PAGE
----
ADVERTISEMENT

Childrearing

A Real University Takes Harry Potter Too Literally, Has Students Pick Majors Out Of A Hat

By  | 
ADVERTISEMENT

A Real University Takes  em Harry Potter em  Too Literally  Has Students Pick Majors Out Of A Hat giphy 7 gif

(Via Tumblr)

There are worse things a university could do than copy Hogwarts, but one school in China has come under fire this week when it was revealed that they were going a little too far and making students pick majors out of a sorting hat.

According to Shanghaiist, the prestigious University of South China in Hunan Province has been making its engineering students select majors via lottery for years. According to the school, there are seven majors available to the school’s civil engineering students, but some majors are more popular than others, so to keep things evenly distributed between the departments, the school decided to just distribute majors by lottery. Sure, they could have made the popular departments bigger and shrunk or eliminated the majors nobody was signing up for, but the school decided it was better to make students win their majors by lottery.

Students select or are given their majors at the start of their second year of university. The students who score best on exams at the end of the first year of school are allowed to pick whichever major they want, and everyone else has to draw majors from whatever is left via lottery. Of approximately 585 students enrolled in the class, 190 get to choose their majors. The rest don’t get a choice and are assigned by lottery. If they wind up in a major in which they have no talent or interest, that’s just tough for them.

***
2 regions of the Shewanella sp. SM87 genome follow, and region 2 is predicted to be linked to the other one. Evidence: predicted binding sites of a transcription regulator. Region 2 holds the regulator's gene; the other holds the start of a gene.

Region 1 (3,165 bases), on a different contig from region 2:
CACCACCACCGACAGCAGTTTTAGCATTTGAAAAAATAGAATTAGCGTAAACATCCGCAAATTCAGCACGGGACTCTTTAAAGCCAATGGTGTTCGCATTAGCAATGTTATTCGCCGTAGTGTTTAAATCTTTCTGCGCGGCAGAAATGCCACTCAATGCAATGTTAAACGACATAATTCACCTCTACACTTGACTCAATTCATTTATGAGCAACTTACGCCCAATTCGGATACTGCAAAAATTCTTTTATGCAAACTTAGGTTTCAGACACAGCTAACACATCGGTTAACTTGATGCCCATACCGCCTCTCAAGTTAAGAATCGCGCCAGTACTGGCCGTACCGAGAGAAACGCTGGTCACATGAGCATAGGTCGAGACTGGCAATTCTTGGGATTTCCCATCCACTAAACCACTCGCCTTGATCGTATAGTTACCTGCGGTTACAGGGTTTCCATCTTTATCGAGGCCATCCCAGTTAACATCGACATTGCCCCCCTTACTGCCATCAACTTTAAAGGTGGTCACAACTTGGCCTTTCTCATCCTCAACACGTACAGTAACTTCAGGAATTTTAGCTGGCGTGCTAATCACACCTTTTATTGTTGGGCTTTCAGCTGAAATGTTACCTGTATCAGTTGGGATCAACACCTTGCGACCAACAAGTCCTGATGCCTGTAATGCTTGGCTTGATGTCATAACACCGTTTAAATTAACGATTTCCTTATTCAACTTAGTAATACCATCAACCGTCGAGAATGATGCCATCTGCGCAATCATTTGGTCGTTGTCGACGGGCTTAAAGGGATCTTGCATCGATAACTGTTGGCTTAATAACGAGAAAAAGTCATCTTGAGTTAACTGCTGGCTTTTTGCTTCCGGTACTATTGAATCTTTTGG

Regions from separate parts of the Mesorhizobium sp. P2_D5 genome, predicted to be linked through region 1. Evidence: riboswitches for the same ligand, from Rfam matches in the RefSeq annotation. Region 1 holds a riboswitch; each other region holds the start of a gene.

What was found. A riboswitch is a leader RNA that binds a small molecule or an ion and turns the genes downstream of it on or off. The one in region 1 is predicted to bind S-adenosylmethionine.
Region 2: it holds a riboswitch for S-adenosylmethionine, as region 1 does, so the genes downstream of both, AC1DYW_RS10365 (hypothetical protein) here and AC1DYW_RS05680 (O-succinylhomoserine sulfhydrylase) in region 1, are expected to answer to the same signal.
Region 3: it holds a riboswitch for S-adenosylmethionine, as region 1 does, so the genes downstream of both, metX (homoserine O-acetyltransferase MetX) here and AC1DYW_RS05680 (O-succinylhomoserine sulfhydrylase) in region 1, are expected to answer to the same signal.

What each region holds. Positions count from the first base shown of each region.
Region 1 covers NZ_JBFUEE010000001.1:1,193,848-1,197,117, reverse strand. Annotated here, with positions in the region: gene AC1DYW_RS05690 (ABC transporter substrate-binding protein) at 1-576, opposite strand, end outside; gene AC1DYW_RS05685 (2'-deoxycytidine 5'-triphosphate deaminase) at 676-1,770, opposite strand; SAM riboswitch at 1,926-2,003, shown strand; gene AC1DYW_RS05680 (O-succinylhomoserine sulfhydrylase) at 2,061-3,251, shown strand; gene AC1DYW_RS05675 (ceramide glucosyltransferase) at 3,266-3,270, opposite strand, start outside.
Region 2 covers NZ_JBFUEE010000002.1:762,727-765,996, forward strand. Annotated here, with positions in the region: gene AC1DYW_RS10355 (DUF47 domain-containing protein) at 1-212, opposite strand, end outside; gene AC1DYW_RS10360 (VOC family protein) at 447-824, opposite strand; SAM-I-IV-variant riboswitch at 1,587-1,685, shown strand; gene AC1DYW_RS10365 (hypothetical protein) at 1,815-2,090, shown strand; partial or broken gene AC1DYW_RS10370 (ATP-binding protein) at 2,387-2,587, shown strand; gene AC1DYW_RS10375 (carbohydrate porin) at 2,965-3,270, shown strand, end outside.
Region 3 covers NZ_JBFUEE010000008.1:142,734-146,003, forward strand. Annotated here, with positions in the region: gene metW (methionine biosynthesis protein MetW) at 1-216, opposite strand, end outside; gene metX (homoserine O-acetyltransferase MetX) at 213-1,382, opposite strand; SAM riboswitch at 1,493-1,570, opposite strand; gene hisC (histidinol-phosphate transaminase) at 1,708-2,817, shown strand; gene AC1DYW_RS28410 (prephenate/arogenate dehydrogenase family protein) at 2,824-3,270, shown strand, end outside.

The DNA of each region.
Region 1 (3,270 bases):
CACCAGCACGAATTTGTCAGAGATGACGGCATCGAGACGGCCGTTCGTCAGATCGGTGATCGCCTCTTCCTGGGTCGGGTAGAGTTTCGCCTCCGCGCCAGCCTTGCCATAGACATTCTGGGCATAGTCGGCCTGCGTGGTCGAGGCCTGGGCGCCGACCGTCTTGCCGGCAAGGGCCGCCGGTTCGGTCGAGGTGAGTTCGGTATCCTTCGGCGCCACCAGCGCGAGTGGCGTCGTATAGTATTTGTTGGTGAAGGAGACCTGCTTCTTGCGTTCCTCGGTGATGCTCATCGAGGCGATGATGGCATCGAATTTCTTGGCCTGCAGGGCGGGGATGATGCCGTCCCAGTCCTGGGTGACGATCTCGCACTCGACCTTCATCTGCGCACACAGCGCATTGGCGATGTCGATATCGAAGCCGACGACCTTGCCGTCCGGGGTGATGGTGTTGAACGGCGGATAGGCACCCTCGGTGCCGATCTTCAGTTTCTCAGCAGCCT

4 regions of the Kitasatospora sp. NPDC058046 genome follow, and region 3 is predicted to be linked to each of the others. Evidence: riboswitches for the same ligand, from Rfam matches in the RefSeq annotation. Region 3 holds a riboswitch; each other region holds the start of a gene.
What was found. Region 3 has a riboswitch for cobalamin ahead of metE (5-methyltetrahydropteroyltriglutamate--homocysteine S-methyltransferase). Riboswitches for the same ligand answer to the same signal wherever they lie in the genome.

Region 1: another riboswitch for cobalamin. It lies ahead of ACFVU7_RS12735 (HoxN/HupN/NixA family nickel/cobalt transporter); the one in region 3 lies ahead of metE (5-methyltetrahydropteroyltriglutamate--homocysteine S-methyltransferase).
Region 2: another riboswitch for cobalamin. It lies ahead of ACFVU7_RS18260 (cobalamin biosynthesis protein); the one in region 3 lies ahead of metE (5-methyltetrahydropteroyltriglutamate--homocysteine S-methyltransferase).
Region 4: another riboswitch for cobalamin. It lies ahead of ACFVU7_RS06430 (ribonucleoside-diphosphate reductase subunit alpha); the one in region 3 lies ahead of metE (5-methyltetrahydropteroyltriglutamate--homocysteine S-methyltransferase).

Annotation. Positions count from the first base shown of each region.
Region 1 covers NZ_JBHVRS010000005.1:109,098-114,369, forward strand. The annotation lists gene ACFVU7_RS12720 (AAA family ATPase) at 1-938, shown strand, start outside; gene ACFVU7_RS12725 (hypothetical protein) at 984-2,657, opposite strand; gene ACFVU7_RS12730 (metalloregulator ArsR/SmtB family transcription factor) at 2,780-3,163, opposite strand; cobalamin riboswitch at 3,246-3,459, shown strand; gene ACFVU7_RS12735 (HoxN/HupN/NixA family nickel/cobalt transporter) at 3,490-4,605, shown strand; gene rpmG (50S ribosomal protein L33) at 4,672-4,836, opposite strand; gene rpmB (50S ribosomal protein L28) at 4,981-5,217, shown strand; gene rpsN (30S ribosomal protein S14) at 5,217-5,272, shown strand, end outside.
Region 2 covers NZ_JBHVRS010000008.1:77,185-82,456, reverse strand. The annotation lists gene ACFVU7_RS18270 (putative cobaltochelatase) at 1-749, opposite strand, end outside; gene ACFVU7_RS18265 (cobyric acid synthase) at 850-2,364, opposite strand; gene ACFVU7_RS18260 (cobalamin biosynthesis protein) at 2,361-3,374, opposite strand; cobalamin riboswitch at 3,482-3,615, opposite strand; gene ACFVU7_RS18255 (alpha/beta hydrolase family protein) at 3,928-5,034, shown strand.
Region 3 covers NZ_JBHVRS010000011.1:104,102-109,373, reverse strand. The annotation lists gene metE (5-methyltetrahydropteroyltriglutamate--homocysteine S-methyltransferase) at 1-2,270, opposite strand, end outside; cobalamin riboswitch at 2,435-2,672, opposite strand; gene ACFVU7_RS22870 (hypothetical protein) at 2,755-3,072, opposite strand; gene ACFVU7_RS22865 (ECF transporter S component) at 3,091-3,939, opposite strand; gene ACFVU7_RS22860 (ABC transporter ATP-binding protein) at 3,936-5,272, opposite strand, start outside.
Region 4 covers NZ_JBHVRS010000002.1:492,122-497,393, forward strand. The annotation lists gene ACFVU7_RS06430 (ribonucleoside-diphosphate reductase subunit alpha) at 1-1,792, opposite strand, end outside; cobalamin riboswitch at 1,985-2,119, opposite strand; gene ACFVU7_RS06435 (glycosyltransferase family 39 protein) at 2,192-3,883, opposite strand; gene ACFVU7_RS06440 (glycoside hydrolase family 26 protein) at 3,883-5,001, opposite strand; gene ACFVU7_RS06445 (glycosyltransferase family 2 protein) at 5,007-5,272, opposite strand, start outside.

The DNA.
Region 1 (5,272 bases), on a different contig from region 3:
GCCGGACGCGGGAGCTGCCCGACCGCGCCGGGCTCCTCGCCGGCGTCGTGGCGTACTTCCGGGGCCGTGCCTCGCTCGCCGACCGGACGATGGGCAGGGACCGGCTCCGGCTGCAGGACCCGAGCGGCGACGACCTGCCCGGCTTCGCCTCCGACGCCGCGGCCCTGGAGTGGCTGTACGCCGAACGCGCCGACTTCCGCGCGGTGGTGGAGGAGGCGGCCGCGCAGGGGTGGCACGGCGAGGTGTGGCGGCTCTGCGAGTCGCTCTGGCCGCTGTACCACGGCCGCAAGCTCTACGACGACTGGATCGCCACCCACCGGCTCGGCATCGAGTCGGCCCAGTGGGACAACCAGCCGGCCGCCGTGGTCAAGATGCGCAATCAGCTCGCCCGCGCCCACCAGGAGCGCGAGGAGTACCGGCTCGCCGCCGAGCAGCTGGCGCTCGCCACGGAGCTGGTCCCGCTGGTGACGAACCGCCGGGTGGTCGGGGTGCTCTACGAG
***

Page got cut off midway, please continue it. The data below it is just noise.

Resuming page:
At the end of the second year, a student performing in the top 10 percent of the class might have the opportunity to apply to switch majors if he or she desires. That seems a little backwards, because a person performing well enough to be in the top 10 percent of the class would clearly be excelling in his or her major and not have much impetus to switch. A person stuck in a major he or she did not like or had no aptitude for would have a very, very difficult time scoring high enough to be allowed to change, and that person would need the change the most.

“We were forced to take these measures,” said a spokesperson for the university. “If choosing a major is solely based on students’ wants, some majors will be overcrowded and others will have difficulty enrolling enough students.”

But other universities have the same problem. There are popular majors and unpopular majors. One does not expect one’s school to say, “Sorry, only 30 English majors this year. Some of you are going to have to go study Astronomy, because otherwise the Astronomy professors will be lonely.”

I’m sure there will be some people arguing for random distribution of academic majors rather than following one’s passion and maybe winding up financially unsuccessful. But this program has been criticized as being unfair since one’s major is related to one’s future career prospects, which makes a big difference in that person’s earning potential. Of course, others say it is totally fair and a good example of the meritocracy at work.

“I think it is quite fair,” one student said. “Students are encouraged to study hard to gain the chance to freely choose majors.”

$20 says that student is one of the lucky 190 that got to choose.

Do you think this is a good idea, or should students be allowed to make their own decisions about what they’re going to study?

ADVERTISEMENT
ADVERTISEMENT
ADVERTISEMENT
comments